Wednesday May 15, 2013
It's sound like something out of a Star Trek movie. Imagine this for a second:
You swallow a pill. Digestive juices activate a sand grain-sized sensor inside the pill. A remote signal is then sent to an adhesive patch on the surface of your skin. The patch sends a digital confirmation to your healthcare provider, who can track and record your adherence. The sensor (made of trace copper and magnesium) is then safely expelled from your body.
Believe it or not, technology like this may not be all that far away. Developers at Proteus Digital Health in Redwood City, California have just submitted the world's first ingestible microchip to the U.S. Food and Drug Administration (FDA) for approval. The FDA has already given the product its pre-market clearance, paving the way for full approval should the device pass final safety and effectiveness testing.
It is envisioned that devices such as these may not only be able to track the adherence to chronic medications such as antiretrovirals (ARVs)and TB drugs, but that they might also find use as diagnostic tools. Imagine swallowing a pill that can remotely monitor your kidney function (for patients on tenofovir-based regimens) or indicate the development of lactic acidosis, a side effect associated with certain ARVs.
Proteus believes that digital devices like these will help prevent the development of drug resistant virus due to suboptimal adherence (something frequently seen in Africa with the proliferation of multidrug-resistant TB).
That's not to say the device doesn't stir some ethical concerns -- bringing to mind questions about medical privacy, or what other types information might be potential captured without a person's knowledge or consent.
Sci-fi speculations aside, investor response to the devise has been strong in light of the FDA's pre-market approval. Earlier this month, Proteus announced that it had raised just over $62 million in its latest round of funding.
More on HIV Adherence
Photograph © Evan Sharboneau is used under a Creative Commons license at www.flickr.com/photos/thevlue/4839060646/
Wednesday May 15, 2013
On the face of things, the strategy makes perfect sense.
With the patent expiring on one of the three drugs in Atripla (the once-daily, single-pill antiretroviral used in first-line therapy in the U.S.), why not save money by using a cheap generic version of first drug (Sustiva), replacing the second (Emtriva) with a suitable generic (Epivir), and offering the branded drug component (Viread) on its own? Drug coverage providers in the U.S. could potentially save up to $1 billion per year, said an investigative team from Harvard Medical School this past July.
While we admit that this is hardly "new" news, the expiry this month of Sustiva's composition patent does raise the specter of such an approach. And while there's little doubt that a Sustiva generic would be enthusiastically received by the public, particularly private payers and commercial insurers who would benefit the most, the study does raise a few important questions.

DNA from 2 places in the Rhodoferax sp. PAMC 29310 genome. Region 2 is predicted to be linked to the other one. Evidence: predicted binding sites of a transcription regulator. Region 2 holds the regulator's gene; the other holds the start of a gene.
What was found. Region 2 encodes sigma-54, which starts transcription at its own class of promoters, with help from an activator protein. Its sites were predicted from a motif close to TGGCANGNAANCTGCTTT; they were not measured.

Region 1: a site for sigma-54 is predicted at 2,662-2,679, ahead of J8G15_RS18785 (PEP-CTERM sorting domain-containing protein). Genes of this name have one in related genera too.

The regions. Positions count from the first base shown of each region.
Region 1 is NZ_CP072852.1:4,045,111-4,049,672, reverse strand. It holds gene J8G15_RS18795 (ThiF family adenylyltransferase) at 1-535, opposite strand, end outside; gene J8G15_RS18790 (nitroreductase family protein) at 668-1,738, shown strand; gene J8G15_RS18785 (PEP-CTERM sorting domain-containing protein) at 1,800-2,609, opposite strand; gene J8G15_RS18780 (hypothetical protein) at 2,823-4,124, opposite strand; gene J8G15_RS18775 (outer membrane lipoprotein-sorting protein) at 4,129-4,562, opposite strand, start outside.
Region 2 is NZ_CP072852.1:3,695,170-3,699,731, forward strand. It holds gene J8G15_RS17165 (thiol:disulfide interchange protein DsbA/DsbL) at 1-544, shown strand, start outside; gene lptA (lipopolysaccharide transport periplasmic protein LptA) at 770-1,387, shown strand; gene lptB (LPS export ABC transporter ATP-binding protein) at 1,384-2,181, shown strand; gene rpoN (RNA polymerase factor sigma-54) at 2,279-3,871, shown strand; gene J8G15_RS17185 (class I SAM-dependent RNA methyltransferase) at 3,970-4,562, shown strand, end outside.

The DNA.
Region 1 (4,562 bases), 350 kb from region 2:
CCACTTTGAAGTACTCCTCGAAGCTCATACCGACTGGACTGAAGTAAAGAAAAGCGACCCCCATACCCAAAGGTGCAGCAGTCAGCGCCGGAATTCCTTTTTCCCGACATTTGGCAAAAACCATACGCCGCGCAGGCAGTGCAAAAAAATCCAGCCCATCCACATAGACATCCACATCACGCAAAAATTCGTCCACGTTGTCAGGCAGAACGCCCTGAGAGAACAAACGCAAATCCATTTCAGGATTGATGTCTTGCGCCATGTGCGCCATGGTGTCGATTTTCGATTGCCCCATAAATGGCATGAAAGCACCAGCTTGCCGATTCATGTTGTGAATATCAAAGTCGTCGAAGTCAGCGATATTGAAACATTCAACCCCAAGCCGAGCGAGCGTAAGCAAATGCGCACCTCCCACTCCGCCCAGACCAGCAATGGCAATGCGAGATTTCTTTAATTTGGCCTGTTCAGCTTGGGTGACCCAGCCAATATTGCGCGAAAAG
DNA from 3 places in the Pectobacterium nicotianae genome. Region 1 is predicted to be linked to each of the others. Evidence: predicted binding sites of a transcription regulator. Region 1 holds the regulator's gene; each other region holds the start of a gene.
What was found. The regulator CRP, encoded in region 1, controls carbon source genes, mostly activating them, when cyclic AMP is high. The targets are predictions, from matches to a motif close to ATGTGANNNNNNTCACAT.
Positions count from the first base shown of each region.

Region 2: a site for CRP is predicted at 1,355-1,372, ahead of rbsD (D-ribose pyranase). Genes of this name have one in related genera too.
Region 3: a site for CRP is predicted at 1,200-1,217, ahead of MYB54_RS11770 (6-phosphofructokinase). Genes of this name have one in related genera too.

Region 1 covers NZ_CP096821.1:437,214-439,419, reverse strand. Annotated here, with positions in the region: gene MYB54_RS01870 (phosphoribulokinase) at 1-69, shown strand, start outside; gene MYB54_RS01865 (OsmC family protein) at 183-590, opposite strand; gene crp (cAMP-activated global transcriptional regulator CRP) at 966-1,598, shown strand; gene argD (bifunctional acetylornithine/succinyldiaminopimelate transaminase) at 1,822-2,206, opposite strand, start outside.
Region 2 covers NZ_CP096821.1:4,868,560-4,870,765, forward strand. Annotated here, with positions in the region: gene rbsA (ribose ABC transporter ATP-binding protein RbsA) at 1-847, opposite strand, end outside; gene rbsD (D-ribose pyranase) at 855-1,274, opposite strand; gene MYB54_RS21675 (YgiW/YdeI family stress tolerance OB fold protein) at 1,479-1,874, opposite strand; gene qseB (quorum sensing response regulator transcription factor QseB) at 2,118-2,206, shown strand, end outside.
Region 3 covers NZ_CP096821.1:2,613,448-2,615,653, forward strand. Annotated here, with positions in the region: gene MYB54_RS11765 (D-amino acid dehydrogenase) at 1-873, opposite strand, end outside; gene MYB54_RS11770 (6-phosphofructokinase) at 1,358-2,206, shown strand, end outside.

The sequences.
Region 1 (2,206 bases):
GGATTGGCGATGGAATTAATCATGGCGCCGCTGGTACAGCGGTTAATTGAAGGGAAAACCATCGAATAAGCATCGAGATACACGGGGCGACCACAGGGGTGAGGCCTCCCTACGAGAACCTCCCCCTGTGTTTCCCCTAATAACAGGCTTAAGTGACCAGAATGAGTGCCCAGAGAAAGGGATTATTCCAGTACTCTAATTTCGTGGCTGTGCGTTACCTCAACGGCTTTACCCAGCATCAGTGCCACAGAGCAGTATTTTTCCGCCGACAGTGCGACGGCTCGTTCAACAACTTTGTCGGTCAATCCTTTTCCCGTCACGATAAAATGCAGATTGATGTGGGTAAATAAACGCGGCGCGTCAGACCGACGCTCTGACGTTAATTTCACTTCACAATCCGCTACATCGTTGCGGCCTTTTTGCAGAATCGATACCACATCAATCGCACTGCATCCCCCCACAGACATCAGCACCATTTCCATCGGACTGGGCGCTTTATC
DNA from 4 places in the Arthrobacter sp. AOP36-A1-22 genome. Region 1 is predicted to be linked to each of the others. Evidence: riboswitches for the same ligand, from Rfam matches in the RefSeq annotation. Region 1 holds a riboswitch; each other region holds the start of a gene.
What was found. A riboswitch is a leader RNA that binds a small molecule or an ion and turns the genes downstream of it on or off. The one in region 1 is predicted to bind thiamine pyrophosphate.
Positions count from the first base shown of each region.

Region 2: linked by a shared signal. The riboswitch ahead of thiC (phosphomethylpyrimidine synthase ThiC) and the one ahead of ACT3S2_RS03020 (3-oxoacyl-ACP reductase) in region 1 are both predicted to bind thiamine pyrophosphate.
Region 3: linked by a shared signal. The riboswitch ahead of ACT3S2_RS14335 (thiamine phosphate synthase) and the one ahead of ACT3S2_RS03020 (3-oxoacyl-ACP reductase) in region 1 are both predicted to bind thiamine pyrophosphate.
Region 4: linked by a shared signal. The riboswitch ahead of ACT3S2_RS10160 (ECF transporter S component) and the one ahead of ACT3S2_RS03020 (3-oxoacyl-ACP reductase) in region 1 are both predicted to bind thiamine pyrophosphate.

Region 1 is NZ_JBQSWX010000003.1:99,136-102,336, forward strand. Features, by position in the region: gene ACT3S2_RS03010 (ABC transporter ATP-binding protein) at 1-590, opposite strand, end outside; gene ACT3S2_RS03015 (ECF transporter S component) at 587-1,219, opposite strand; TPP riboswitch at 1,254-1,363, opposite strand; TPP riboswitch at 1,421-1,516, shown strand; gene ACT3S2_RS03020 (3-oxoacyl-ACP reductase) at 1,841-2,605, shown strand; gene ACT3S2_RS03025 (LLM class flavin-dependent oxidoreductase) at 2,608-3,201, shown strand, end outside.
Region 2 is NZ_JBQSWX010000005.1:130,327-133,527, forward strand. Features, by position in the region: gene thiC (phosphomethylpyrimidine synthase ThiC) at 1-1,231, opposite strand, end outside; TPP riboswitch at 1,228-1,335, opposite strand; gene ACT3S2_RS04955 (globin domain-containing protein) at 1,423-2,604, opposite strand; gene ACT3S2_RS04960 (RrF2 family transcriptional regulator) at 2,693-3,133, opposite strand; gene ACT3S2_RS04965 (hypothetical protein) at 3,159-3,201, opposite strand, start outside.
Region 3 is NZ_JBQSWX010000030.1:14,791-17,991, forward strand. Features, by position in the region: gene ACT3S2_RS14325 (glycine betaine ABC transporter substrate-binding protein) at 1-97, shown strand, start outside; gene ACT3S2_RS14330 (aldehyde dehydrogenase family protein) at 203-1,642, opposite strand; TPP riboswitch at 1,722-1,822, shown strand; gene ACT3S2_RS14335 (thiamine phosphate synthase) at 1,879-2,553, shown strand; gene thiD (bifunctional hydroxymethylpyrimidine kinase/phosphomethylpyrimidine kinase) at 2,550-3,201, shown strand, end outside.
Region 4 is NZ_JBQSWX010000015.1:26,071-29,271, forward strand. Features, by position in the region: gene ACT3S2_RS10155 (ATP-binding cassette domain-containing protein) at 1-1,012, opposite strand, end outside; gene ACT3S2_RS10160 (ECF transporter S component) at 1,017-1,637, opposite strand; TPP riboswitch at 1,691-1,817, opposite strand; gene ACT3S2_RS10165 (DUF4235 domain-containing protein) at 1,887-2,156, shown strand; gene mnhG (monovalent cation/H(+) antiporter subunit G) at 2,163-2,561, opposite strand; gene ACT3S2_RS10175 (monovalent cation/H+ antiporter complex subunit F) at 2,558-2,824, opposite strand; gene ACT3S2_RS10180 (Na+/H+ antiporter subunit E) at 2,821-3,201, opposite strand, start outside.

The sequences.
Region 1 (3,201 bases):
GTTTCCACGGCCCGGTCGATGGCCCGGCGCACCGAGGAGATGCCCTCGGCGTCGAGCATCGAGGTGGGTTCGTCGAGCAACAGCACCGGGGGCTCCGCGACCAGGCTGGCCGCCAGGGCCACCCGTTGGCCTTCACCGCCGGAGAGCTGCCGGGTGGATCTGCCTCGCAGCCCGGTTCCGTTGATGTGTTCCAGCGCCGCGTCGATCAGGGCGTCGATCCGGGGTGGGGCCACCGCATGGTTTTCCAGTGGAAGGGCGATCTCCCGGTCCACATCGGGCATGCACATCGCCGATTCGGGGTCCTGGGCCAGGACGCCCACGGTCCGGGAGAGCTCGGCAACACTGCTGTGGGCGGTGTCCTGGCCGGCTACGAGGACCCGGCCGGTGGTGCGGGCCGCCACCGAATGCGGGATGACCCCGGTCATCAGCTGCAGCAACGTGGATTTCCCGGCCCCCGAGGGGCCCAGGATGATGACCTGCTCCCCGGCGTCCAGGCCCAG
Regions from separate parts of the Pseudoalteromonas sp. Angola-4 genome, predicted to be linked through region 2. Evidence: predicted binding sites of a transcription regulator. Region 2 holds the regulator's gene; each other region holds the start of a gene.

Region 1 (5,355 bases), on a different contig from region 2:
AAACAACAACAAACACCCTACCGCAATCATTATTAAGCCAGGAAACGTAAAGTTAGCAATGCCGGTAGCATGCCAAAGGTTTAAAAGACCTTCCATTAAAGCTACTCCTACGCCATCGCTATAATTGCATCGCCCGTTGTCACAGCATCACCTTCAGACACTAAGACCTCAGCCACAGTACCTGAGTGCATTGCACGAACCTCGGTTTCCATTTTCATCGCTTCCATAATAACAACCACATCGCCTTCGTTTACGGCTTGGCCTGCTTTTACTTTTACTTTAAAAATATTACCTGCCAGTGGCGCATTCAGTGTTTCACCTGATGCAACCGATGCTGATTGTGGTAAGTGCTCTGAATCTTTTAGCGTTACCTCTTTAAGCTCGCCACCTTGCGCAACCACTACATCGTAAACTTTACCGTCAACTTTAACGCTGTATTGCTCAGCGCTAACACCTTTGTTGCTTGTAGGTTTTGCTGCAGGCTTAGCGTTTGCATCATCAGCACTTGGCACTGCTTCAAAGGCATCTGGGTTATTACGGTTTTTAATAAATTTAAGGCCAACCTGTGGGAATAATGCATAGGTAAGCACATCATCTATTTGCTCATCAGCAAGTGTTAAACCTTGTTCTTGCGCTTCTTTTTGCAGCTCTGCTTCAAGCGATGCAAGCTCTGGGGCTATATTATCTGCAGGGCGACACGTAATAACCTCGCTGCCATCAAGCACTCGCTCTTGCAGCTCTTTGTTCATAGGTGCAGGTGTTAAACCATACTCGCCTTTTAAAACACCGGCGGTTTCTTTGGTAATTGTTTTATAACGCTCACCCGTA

In their mathematical modelling, the Harvard researchers justified the approach by stating that a switch from one pill to three would result in a "modest survival loss" of 4.5 months (meaning that you would decrease your life expectancy by about 18-20 weeks). While we don't doubt the veracity of these figures, they largely conflict with what other research has shown.
Tuesday May 7, 2013
We have gotten a number of queries on our recently updated Understanding HIV Therapy, regarding the adult treatment initiation guidelines issued by the U.S. Department of Health and Human Services (DHHS) at the end of March, which state:
"The Panel has updated its recommendations on initiation of ART in treatment-naļve patients...The strength and evidence for this recommendation vary by pretreatment CD4 cell count: CD4 count <350 cells/mm3; CD4 count 350 cells/mm3 to 500 cells/mm3; CD4 count >500 cells/mm3."
Simply put, the Panel recommends that antiretroviral therapy (ART) be initiated in previously untreated ("treatment-naļve") patients when their CD4 count is either
- under 350 cells/mm3;
- between 350-500 cells/mm3, or;
- over 500 cells/mm3.
But wait a second... doesn't that just mean to start treatment whenever you want? And if so, why not say as much?
Despite the apparent ambiguity of it all, the DHHS guidelines reflect the shifting consensus among U.S. treaters, many of whom are calling for the initiation of ART at the time of diagnosis, irrespective of CD4 count. While the Panel doesn't actually go as far that, their recommendations clearly pave the way for such an approach.
Tuesday May 7, 2013
Citing evidence that the early testing of HIV results in better clinical outcomes and a lower risk of transmission, the U.S. Prevention Services Task Force (USPSTF) issued recommendations on Thursday that all people ages 15 to 65 be offered an HIV test when visiting their physician.
This is an expansion of their 2005 recommendations, which limited testing to pregnant women or those in a high-risk group (e.g. IV drug users, men who have sex with men).
The panel's recommendations arrived as the infection rate in U.S. hovers at just over 50,000 new cases per year, while nearly one in five of those infected remain wholly unaware of their status. By calling for the routine testing of all sexually mature Americans, the USPSTF hopes to meet the Obama administration's goal of reducing the annual HIV transmission rate by some 30% by the year 2015.
Despite the overwhelming support from activists and treaters alike, some policy experts believe there will be challenges in the implementing the recommendations.